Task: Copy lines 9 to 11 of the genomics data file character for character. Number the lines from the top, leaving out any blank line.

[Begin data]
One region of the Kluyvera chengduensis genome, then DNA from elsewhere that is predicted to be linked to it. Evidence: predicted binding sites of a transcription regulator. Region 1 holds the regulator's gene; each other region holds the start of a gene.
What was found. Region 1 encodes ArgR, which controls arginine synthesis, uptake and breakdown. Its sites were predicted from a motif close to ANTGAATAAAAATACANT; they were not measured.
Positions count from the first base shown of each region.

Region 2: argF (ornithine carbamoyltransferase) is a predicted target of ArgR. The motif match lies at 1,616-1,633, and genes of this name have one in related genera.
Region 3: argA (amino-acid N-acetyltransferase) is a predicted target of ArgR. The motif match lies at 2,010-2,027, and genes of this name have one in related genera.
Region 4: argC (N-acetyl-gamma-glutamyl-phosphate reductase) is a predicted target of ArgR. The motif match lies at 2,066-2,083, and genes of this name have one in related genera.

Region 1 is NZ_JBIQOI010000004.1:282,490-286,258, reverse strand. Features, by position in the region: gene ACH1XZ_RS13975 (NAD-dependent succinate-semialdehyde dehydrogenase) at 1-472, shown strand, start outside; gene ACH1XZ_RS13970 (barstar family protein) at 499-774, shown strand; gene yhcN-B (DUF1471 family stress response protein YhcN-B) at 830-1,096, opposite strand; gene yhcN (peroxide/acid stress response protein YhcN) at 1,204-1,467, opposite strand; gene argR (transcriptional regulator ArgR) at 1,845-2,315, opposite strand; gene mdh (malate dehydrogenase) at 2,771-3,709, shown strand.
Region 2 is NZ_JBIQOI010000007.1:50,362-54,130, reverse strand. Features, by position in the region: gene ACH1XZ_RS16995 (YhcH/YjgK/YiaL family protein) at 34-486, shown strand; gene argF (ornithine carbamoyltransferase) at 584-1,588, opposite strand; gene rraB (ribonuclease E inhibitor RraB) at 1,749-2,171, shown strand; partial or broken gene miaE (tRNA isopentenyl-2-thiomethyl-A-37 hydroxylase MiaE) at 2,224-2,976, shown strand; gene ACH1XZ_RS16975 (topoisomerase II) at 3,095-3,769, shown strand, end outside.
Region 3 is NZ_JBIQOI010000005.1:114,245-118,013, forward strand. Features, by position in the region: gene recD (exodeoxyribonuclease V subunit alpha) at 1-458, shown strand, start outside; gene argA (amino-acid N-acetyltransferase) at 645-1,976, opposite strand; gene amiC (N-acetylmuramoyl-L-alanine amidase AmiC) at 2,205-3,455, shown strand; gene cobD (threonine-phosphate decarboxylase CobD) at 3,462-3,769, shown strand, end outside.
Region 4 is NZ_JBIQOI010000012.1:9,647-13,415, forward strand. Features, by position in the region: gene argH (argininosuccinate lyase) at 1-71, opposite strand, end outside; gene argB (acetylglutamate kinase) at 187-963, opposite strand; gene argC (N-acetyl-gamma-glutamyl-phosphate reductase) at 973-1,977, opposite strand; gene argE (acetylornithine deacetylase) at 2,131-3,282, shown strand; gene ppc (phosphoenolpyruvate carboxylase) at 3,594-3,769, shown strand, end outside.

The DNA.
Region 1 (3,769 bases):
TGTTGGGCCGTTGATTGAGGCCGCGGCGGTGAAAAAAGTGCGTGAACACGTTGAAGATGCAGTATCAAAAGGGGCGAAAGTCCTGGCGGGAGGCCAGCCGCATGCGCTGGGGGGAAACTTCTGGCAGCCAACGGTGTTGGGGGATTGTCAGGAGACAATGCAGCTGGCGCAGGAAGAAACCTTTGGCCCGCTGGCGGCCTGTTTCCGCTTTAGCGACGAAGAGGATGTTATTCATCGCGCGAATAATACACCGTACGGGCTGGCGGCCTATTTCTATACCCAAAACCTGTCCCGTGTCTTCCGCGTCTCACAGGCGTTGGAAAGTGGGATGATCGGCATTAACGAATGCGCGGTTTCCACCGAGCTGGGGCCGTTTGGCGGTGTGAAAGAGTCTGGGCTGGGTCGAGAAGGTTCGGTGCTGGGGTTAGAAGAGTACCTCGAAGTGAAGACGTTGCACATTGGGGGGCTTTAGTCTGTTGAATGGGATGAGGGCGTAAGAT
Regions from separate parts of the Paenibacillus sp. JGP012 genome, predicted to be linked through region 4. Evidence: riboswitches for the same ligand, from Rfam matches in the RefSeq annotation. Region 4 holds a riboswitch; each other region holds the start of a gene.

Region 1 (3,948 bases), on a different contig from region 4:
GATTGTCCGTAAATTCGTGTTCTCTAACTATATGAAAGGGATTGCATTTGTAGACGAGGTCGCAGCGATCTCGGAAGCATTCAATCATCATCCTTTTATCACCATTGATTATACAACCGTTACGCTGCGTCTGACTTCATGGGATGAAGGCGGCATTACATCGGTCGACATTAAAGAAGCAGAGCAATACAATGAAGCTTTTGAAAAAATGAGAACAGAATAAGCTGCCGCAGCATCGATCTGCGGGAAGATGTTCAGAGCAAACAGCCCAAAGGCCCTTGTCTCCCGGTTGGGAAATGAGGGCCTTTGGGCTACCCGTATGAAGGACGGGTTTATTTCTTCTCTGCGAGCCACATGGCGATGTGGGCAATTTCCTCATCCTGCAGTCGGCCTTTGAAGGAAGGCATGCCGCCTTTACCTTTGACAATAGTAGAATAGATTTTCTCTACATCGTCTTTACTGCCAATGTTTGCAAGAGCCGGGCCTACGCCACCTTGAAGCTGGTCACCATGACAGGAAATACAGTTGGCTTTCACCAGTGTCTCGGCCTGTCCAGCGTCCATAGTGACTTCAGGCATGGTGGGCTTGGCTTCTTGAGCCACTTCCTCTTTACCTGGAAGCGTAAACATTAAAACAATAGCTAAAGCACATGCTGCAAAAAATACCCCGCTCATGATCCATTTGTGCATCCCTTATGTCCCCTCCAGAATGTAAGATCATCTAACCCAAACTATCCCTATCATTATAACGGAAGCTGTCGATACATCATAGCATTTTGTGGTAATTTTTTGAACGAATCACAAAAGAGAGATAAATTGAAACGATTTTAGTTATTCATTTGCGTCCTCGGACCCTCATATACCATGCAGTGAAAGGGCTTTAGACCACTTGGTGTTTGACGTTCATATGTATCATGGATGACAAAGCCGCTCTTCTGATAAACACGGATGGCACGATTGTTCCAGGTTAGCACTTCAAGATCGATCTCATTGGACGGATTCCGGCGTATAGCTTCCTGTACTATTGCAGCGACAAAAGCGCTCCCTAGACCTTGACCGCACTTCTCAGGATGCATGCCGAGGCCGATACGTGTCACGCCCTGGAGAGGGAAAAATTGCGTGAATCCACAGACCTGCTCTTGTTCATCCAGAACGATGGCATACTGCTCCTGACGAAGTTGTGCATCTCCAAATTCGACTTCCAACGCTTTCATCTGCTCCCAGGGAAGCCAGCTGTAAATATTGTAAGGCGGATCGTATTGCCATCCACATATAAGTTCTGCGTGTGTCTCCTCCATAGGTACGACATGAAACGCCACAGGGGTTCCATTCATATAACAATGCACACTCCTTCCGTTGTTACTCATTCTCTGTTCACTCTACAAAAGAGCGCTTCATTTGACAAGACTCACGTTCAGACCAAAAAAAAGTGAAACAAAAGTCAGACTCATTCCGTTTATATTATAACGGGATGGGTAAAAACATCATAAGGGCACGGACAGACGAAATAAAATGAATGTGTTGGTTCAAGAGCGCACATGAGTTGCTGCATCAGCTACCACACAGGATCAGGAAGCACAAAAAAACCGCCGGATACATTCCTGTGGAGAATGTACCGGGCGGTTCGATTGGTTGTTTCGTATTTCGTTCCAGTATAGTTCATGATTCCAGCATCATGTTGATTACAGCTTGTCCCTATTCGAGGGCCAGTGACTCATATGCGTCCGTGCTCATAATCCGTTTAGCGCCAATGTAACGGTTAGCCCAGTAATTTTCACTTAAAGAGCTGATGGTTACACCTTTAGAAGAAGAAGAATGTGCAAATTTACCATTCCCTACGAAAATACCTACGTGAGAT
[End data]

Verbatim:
Region 3 is NZ_JBIQOI010000005.1:114,245-118,013, forward strand. Features, by position in the region: gene recD (exodeoxyribonuclease V subunit alpha) at 1-458, shown strand, start outside; gene argA (amino-acid N-acetyltransferase) at 645-1,976, opposite strand; gene amiC (N-acetylmuramoyl-L-alanine amidase AmiC) at 2,205-3,455, shown strand; gene cobD (threonine-phosphate decarboxylase CobD) at 3,462-3,769, shown strand, end outside.
Region 4 is NZ_JBIQOI010000012.1:9,647-13,415, forward strand. Features, by position in the region: gene argH (argininosuccinate lyase) at 1-71, opposite strand, end outside; gene argB (acetylglutamate kinase) at 187-963, opposite strand; gene argC (N-acetyl-gamma-glutamyl-phosphate reductase) at 973-1,977, opposite strand; gene argE (acetylornithine deacetylase) at 2,131-3,282, shown strand; gene ppc (phosphoenolpyruvate carboxylase) at 3,594-3,769, shown strand, end outside.

The DNA.